Global Health at UNC
International rotations are amazing opportunities to experience medicine within another culture and to see health care environments with illnesses and severity of disease that are not encountered in the United States. The UNC School of Medicine has partnerships with hospitals located in Malawi and Nicaragua, and we encourage residents with an interest in global health to rotate at these sites. Rotations in other countries may also be arranged; in recent years, our residents have spent time in China, India, Ethiopia, Tanzania and Greece.
UNC Project Malawi
UNC Project Malawi has been conducting research, supporting clinical activities, and mentoring Malawian clinical learners for over a decade. In 2016, UNC Pediatrics became part of PACHIMAKE, a consortium of US-based and Malawian institutions dedicated to working together to improve the outcomes of acutely ill children admitted to Kamuzu Central Hospital. The consortium is committed to creating a sustainable, bi-directional collaboration through implementation of effective, coordinated, high-quality clinical, educational, quality improvement and research initiatives. Currently, approximately 5 pediatric residents per year do month-long rotations at Kamuzu Central Hospital in Malawi in the Department of Pediatrics.
Kamuzu Central Hospital is the national referral hospital in the capital city of Lilongwe, serving the central region of Malawi (lovingly known as “the warm heart of Africa”). It is an 800-bed hospital with ~300 pediatric beds. The pediatric ward admits more than 27,000 patients per year and manages all medical emergencies for the region. There are three general pediatric wards, a nutritional rehabilitation unit, a post-natal nursery and a high acuity ward. KCH is overseen by the Ministry of Health and affiliated with the Malawi College of Medicine with on-site facilities for the third-year medical students and plans to begin a pediatric residency soon.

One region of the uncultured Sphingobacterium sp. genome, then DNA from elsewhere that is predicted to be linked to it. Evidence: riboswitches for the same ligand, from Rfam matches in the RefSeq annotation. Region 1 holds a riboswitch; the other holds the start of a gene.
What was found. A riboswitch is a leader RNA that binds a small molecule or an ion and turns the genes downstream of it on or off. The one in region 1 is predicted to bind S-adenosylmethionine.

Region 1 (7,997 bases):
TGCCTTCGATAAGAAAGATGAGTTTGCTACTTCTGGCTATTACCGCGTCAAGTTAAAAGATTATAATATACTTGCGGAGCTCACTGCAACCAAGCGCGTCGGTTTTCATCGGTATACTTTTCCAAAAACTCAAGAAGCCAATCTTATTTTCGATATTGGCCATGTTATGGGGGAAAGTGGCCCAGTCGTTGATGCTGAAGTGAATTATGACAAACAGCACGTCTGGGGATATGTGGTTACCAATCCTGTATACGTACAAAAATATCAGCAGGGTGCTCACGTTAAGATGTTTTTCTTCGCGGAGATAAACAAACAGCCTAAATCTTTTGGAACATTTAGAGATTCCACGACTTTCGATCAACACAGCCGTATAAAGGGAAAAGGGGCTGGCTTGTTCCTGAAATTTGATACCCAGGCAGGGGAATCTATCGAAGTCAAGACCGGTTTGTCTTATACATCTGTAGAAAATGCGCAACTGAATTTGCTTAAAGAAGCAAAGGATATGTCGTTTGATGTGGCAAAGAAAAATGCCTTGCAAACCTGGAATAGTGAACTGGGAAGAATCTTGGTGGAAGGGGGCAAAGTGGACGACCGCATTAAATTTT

For the past six years, Pediatric Emergency Medicine faculty member Dr. Elizabeth Fitzgerald has traveled regularly to KCH. She is part of a team UNC established more than a decade ago to help the impoverished nation build its own medical infrastructure and care for its people. Dr. Fitzgerald describes this work – and what motivates her to do it – in this video.
UNC – UNAN-León Partnership in Global Health
In 2014, the Department of Pediatrics entered into a formal educational exchange program between the two medical schools. UNC residents, as part of individualized education, can spend one month in beautiful León, Nicaragua, working alongside UNAN-León residents and faculty in both inpatient and outpatient settings. Pediatric subspecialty rotations are available, as are opportunities to engage in research and quality improvement projects. Logistics and expectations of the rotation are well-defined, though flexibility exists to personalize each resident’s educational experience. Proficiency in Spanish is required. After clinical obligations are over, residents may also take advantage of language classes, as well as nearby attractions such as Cerro Negro Volcano and Las Peñitas beach.
The UNC Office of International Activities offers two funding options for residents. The first is a scholarship that awards up to $2000. Residents at any level of training can apply. The second funding option is the Office of International Activities Global Health Scholars Program. This is a competitive two-year program for residents with two years of training remaining. The current Global Health Scholars cohort is comprised of nine residents, two of which are from our program. It should also be noted that residents rotating abroad maintain their salaries and benefits.